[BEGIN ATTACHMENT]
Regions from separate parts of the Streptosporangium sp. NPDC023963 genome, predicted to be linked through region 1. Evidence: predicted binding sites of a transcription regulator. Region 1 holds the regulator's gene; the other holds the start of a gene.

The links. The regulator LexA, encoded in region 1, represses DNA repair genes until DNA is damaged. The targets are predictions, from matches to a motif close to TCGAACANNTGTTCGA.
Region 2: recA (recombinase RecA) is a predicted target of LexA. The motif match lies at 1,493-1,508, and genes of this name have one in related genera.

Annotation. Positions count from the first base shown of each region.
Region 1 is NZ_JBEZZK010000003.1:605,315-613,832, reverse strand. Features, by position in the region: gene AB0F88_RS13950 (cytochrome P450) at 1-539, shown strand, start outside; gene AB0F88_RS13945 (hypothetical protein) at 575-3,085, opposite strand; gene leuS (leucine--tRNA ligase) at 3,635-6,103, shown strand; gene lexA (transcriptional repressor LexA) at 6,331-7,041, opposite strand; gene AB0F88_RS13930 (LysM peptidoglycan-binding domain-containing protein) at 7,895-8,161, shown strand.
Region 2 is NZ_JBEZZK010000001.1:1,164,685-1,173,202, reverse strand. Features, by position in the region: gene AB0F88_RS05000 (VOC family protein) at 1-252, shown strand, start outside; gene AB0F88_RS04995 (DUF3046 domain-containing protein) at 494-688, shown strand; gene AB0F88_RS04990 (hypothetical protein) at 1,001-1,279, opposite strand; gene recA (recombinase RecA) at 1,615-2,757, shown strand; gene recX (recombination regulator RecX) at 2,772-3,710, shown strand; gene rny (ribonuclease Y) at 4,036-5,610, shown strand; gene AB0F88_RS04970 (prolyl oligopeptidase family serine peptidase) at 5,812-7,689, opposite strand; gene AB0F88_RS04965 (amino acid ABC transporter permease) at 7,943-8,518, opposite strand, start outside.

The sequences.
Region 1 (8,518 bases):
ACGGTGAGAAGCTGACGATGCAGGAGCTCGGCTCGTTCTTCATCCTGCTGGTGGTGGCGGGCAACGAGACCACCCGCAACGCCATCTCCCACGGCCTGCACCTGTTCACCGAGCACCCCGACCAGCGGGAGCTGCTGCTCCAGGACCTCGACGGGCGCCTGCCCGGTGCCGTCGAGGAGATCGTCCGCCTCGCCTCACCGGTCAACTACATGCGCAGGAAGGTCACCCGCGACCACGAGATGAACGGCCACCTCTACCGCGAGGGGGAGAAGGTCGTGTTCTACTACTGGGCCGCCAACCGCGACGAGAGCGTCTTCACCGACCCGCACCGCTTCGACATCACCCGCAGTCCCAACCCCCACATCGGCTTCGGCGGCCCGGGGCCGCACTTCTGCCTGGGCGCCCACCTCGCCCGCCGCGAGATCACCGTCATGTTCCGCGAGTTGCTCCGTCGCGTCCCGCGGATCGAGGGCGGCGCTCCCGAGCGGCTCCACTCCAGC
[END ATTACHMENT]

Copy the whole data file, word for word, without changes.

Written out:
Regions from separate parts of the Streptosporangium sp. NPDC023963 genome, predicted to be linked through region 1. Evidence: predicted binding sites of a transcription regulator. Region 1 holds the regulator's gene; the other holds the start of a gene.

The links. The regulator LexA, encoded in region 1, represses DNA repair genes until DNA is damaged. The targets are predictions, from matches to a motif close to TCGAACANNTGTTCGA.
Region 2: recA (recombinase RecA) is a predicted target of LexA. The motif match lies at 1,493-1,508, and genes of this name have one in related genera.

Annotation. Positions count from the first base shown of each region.
Region 1 is NZ_JBEZZK010000003.1:605,315-613,832, reverse strand. Features, by position in the region: gene AB0F88_RS13950 (cytochrome P450) at 1-539, shown strand, start outside; gene AB0F88_RS13945 (hypothetical protein) at 575-3,085, opposite strand; gene leuS (leucine--tRNA ligase) at 3,635-6,103, shown strand; gene lexA (transcriptional repressor LexA) at 6,331-7,041, opposite strand; gene AB0F88_RS13930 (LysM peptidoglycan-binding domain-containing protein) at 7,895-8,161, shown strand.
Region 2 is NZ_JBEZZK010000001.1:1,164,685-1,173,202, reverse strand. Features, by position in the region: gene AB0F88_RS05000 (VOC family protein) at 1-252, shown strand, start outside; gene AB0F88_RS04995 (DUF3046 domain-containing protein) at 494-688, shown strand; gene AB0F88_RS04990 (hypothetical protein) at 1,001-1,279, opposite strand; gene recA (recombinase RecA) at 1,615-2,757, shown strand; gene recX (recombination regulator RecX) at 2,772-3,710, shown strand; gene rny (ribonuclease Y) at 4,036-5,610, shown strand; gene AB0F88_RS04970 (prolyl oligopeptidase family serine peptidase) at 5,812-7,689, opposite strand; gene AB0F88_RS04965 (amino acid ABC transporter permease) at 7,943-8,518, opposite strand, start outside.

The sequences.
Region 1 (8,518 bases):
ACGGTGAGAAGCTGACGATGCAGGAGCTCGGCTCGTTCTTCATCCTGCTGGTGGTGGCGGGCAACGAGACCACCCGCAACGCCATCTCCCACGGCCTGCACCTGTTCACCGAGCACCCCGACCAGCGGGAGCTGCTGCTCCAGGACCTCGACGGGCGCCTGCCCGGTGCCGTCGAGGAGATCGTCCGCCTCGCCTCACCGGTCAACTACATGCGCAGGAAGGTCACCCGCGACCACGAGATGAACGGCCACCTCTACCGCGAGGGGGAGAAGGTCGTGTTCTACTACTGGGCCGCCAACCGCGACGAGAGCGTCTTCACCGACCCGCACCGCTTCGACATCACCCGCAGTCCCAACCCCCACATCGGCTTCGGCGGCCCGGGGCCGCACTTCTGCCTGGGCGCCCACCTCGCCCGCCGCGAGATCACCGTCATGTTCCGCGAGTTGCTCCGTCGCGTCCCGCGGATCGAGGGCGGCGCTCCCGAGCGGCTCCACTCCAGC